Wednesday, April 15, 2009

The Mystery of Prayer

A little girl went missing last week in Woodstock, Ontario, apparently spirited away from school by an unidentified woman in a white winter coat. The police won't call it an abduction but given that the child is eight years old, how could anyone consider her disappearance "voluntary?"

There was a massive ground search, eventually called off my authorities when absolutely no evidence turned up. As the days progressed a vigil was organized that drew hundreds of people. Local churches included little Victoria in their prayers over the Easter weekend.

This sort of intercessory prayer is important, it seems to me, yet we seldom speak of what we hope will happen. Do we think that God's mind will be changed somehow by our prayers? Will the abductor "see the light" as a result of prayer?

Several years ago a retired United Church minister wrote an article in an Eastern Ontario newspaper offering his cynical view that this sort of prayer was misguided and that the outcome of such sad situations wasn't altered at all by approaching the Deity. It was a rather cruel and decidedly unpastoral opinion that didn't seem to benefit anyone. His outlook seemed arrogant and unfeeling.

I have come to realize through the years that intercessory prayer is a mystery without predictable outcomes. Insisting that God will answer prayers in a specific way can be just as cruel as suggesting that God has better things to do than listen to us. But I have also seen how prayer has comforted and given courage to both the afflicted and to those who are praying alike.

I have no easy way of measuring the efficacy of prayer, yet I don't really want to live in a world without it. We can all pray for Victoria's safe return.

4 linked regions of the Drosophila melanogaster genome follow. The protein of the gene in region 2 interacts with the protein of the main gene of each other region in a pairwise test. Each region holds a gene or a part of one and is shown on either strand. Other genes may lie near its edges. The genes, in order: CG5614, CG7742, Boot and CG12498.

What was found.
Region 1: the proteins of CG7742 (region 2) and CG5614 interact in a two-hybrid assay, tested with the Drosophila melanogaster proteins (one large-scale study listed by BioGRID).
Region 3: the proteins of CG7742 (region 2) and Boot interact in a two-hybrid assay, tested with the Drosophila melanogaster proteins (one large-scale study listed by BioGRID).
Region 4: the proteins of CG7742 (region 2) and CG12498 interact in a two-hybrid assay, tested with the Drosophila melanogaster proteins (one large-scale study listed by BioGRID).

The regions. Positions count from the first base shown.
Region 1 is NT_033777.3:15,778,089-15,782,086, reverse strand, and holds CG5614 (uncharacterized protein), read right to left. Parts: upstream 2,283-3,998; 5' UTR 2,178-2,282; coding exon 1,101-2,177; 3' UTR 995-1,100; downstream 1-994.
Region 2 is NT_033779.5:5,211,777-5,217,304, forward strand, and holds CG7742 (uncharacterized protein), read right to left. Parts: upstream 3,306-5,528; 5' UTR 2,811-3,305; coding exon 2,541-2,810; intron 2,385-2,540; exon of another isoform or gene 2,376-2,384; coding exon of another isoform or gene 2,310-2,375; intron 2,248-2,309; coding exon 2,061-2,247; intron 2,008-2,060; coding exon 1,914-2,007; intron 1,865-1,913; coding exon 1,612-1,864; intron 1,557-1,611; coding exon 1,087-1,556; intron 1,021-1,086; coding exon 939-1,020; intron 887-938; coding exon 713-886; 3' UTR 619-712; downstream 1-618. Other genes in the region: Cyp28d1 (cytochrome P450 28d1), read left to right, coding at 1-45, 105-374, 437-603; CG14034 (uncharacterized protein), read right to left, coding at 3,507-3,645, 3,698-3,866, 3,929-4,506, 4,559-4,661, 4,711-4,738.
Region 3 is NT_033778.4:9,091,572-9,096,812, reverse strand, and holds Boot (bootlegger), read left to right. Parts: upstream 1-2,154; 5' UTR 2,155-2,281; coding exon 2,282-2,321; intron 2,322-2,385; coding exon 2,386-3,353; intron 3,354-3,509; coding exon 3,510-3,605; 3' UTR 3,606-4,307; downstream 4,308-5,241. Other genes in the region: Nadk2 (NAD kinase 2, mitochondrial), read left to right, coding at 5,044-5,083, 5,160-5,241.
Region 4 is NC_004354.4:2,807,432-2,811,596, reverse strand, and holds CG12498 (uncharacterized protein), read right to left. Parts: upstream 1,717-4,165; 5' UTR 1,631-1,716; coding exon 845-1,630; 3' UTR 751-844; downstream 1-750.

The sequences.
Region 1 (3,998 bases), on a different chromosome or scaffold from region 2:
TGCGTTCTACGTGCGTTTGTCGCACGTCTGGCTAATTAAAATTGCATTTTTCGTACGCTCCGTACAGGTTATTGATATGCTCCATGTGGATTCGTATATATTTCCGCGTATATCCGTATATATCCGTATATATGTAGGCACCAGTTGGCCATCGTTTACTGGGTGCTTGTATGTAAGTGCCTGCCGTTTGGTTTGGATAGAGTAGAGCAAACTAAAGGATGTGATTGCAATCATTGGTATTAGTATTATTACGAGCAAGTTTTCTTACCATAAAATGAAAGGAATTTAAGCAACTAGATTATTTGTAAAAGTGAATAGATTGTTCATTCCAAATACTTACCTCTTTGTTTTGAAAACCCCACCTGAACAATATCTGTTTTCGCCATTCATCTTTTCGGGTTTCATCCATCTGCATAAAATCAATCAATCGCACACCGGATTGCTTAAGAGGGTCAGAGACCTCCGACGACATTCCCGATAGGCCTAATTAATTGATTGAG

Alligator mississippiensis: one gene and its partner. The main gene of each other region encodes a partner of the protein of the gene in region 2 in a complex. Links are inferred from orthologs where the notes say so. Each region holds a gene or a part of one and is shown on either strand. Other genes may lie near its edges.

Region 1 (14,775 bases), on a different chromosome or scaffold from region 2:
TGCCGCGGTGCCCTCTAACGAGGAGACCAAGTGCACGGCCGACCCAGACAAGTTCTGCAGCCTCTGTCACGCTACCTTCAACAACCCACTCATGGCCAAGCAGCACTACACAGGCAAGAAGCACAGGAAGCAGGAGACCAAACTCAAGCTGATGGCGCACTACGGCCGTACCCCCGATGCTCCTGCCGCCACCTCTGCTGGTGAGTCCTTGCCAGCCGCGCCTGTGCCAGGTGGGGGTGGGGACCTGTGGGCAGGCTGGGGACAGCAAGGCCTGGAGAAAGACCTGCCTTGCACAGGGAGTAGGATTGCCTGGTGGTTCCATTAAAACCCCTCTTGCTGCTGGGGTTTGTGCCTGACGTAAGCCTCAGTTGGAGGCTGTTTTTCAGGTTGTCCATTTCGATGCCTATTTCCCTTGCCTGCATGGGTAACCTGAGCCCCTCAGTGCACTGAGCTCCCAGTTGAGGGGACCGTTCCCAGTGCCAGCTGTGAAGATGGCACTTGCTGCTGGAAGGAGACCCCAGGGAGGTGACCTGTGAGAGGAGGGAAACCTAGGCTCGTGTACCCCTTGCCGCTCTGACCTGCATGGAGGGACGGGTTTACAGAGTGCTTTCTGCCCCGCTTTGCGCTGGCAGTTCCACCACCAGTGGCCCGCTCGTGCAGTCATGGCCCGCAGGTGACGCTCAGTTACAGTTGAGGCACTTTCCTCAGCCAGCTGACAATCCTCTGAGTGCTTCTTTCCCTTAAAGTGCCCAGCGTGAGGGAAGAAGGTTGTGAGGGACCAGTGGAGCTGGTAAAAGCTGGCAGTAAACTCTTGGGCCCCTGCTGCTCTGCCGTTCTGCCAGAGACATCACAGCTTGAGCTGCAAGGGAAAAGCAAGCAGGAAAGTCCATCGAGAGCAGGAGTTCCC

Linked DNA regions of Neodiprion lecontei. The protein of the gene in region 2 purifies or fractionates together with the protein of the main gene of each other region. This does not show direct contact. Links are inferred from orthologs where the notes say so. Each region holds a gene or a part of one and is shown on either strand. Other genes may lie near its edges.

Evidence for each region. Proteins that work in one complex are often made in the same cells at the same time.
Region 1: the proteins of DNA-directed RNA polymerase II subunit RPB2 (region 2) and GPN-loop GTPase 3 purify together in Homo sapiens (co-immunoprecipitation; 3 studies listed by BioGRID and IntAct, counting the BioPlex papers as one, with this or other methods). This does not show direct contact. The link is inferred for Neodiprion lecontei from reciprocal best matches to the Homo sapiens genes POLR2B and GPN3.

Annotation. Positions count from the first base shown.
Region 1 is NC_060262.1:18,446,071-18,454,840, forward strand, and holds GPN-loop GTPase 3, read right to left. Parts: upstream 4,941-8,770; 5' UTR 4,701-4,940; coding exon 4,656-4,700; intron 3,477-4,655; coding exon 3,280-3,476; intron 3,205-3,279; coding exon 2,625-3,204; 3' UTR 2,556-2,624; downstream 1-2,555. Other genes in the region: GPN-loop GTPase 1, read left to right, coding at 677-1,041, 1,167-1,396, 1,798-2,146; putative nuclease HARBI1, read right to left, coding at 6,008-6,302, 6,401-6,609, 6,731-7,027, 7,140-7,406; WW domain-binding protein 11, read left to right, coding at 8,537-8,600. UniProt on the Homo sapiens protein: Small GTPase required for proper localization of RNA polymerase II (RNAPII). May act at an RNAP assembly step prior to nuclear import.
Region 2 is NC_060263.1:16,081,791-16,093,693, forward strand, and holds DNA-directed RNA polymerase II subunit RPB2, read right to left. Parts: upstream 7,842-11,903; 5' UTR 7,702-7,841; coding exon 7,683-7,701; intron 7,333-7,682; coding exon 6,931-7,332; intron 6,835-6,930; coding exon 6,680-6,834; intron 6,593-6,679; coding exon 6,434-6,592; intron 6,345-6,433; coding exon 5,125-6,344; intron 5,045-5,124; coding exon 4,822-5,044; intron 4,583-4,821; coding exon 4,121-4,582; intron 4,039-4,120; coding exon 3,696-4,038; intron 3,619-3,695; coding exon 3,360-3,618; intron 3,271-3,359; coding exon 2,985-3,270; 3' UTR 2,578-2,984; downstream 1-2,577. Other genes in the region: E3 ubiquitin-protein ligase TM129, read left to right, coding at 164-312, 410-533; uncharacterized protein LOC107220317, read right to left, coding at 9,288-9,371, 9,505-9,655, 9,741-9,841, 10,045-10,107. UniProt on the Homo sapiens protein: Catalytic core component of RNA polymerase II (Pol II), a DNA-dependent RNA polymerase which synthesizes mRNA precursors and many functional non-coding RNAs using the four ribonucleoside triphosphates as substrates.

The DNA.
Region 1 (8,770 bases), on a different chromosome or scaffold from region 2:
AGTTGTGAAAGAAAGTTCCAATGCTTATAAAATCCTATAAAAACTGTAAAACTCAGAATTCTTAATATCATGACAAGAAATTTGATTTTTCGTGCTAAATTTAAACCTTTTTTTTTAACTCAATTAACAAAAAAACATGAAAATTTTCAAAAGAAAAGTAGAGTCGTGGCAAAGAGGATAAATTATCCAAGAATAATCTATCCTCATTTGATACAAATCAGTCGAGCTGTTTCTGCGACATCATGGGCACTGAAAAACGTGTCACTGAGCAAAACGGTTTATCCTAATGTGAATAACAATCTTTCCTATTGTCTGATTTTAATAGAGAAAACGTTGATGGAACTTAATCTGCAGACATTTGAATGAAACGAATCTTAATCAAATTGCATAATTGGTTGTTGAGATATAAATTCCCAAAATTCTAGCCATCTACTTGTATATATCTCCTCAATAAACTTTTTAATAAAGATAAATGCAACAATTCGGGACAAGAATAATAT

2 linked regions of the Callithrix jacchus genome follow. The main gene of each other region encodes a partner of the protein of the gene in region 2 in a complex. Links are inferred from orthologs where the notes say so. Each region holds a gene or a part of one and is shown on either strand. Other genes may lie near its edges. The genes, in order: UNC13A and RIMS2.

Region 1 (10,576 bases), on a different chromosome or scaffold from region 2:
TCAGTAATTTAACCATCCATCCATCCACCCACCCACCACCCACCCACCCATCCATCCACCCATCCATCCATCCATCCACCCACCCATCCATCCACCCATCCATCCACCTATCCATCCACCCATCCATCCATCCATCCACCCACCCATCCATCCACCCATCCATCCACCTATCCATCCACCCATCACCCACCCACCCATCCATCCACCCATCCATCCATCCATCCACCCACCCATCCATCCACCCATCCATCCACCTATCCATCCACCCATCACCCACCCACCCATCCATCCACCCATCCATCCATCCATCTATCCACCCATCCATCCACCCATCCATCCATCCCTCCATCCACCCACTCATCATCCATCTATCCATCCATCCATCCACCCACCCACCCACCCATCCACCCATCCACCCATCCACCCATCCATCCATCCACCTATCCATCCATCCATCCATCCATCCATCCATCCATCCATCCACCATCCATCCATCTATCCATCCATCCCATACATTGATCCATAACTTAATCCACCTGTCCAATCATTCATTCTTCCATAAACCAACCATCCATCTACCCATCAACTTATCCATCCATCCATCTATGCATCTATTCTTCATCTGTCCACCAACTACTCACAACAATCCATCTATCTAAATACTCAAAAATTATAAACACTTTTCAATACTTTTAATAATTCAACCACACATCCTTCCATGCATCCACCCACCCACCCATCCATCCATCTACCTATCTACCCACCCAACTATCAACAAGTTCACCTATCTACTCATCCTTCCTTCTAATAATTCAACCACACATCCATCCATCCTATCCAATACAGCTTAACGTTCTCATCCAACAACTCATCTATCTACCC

Any opinions?


Laurie said...

I think prayer is a comfort to those who pray. It makes them think they are doing something in a situation where they are powerless. I do not think "God" answers requests.

pupil said...

I know that many people are praying for a loved one of mine, and although I don't expect a miracle in regards to the health of this loved one, I truly believe in the power of this prayer to work in the lives of my family. I may not get the "request granted" but there is comfort in the knowledge that strength is being lent to us through the power of these prayers. It is a kind of "holding up" and care that can come in no other form. Although we may be powerless in many situations, we are never powerless to approach every grief or even horror with the guidance and aid of God. Personally I would rather this, than the alternative which to me would be giving my personal power away to forces truly beyond my control and beyond my persoanl capacity to cope with.

Laura said...

I don't believe in a God that picks and chooses which prayers might be answered. Wonderful things happen, and awful things happen to those who pray.I do believe prayer brings about the communion of spirits, human and Divine, and strength and comfort are found in that communion.

lionlamb said...

Thank you for these thoughtful and honest responses. They are a relief as a blogger -- I've wondered if I was talking to myself lately!

While I may never understand what seems to be unanswered prayer, I have never given up on the biblical witness that God not only hears us, but in love answers.

Not Alone said...

I had an Easter lunch with both Christians and atheists at the table. The discussion came up about the possibility of attending the candlelight vigil in Woodstock that night, and one response was "What good would that do?".

I had to quickly review in my own heart and mind as to how I felt about the power of prayer in such a situation. Although I had precious milli-seconds to think, I responded that if only it gave the family and community the feeling that there were people there who were supportive the vigil would be worth it. For the Christians among us, I would hope that such a vigil would also bring those attending closer together in a sense of community.

I feel the act of praying together 'magnifies' our faith, love and hope that the Spirit lives in each and everyone of us and reaches out through our thoughts, words and actions.

lionlamb said...

I agree Not Alone. Yesterday we invited people to pray for the grandson of members who was badly injured by a car as he walked along a local road. Doing so united our spirits in a common concern, even though there was probably a great range of outlooks about how those prayers would affect the outcome of the young man's health and wellbeing.